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Garlic May Prevent Heart Disease in People with Diabetes


Many studies have explored the health benefits of garlic, but few have looked at its impact on a form of heart disease that affects people who have diabetes. Now the results of a new study published in the Journal of Agricultural and Food Chemistry indicate that garlic has “significant potential” for preventing diabetic cardiomyopathy.

Garlic provides important health benefits for the heart
Authors of the new study point out that people who have diabetes have at least a twofold risk of dying from heart disease. Specifically, diabetics are susceptible to diabetic cardiomyopathy, in which the heart tissue is inflamed and weakened in response to hyperglycemia (high blood sugar levels).

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In 2003 in Diabetes Care, a report on diabetic cardiomyopathy noted that because the disease “is now known to have a high prevalence in the asymptomatic type 2 diabetic patient, screening for its presence at the earliest stage of development would be appropriate in order to prevent the progression to CHF” (congestive heart failure).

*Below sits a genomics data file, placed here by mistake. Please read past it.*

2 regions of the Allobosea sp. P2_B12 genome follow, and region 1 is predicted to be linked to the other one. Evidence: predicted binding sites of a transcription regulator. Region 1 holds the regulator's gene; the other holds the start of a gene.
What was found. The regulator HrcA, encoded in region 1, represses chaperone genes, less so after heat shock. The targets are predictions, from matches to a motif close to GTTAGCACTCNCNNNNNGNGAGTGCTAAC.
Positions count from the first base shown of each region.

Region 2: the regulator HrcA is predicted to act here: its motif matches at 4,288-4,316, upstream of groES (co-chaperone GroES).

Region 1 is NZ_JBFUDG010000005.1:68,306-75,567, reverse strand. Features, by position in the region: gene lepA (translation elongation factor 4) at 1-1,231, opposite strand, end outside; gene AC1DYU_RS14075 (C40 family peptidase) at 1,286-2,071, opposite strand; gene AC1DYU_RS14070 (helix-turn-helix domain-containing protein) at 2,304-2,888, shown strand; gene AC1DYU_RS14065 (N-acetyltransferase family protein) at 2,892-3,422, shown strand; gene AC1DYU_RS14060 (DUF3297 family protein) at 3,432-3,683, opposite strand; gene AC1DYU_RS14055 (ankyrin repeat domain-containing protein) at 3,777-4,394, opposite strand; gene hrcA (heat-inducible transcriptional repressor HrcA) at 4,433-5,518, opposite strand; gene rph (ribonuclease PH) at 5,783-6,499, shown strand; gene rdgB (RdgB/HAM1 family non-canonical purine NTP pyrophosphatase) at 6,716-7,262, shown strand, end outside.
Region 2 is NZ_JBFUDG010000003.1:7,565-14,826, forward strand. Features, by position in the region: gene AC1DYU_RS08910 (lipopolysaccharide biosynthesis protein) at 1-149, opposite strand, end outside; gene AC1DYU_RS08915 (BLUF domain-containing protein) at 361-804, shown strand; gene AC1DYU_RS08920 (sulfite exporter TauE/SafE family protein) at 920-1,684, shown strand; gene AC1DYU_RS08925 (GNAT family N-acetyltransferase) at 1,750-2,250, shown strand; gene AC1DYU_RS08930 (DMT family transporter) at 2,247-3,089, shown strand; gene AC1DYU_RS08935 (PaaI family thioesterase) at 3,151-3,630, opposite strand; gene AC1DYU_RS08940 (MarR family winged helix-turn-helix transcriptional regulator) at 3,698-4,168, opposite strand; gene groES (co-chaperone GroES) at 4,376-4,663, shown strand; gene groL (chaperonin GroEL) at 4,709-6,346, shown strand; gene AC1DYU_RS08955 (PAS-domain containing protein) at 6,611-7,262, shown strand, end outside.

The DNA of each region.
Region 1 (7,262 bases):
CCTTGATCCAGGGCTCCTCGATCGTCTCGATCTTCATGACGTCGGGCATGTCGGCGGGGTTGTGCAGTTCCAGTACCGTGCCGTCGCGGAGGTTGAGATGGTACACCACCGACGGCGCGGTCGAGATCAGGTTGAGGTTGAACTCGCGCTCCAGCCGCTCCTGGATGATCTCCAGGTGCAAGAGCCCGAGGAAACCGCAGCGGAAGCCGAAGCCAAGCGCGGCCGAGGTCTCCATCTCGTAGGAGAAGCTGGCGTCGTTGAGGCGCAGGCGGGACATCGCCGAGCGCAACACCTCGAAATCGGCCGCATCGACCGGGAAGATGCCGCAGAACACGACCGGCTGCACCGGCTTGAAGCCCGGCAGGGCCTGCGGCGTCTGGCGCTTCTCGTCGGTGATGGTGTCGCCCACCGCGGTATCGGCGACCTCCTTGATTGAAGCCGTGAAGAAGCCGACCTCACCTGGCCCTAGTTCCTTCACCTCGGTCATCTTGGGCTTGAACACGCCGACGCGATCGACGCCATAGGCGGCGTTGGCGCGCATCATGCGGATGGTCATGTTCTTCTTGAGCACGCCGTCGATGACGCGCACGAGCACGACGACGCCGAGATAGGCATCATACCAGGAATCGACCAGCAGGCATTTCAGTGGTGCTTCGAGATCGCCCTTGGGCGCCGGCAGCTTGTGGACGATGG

Scientists with the current study fed either garlic oil or corn oil to rats that had diabetes. Rats given garlic demonstrated changes that protect the heart against damage. The authors reported that the positive changes seemed to be associated with the antioxidants found in garlic, and noted that they had identified more than 20 substances that may be contributing to the heart-protective properties of garlic.

The scientists concluded that “garlic oil possesses significant potential: for protecting against heart disease, and specifically cardiomyopathy, in people who have diabetes.

American Chemical Society



Have type2 n A Fib n high blood high cholesterol need information
Hester, I am not a physician and cannot give out medical advice. You should discuss your question regarding garlic with your doctor. You can also do some research on your own; the University of Maryland Medical Center, for example, offers much information on garlic and its benefits and dosing info. Use University of Maryland and garlic as your search terms. But you still should talk to your doctor.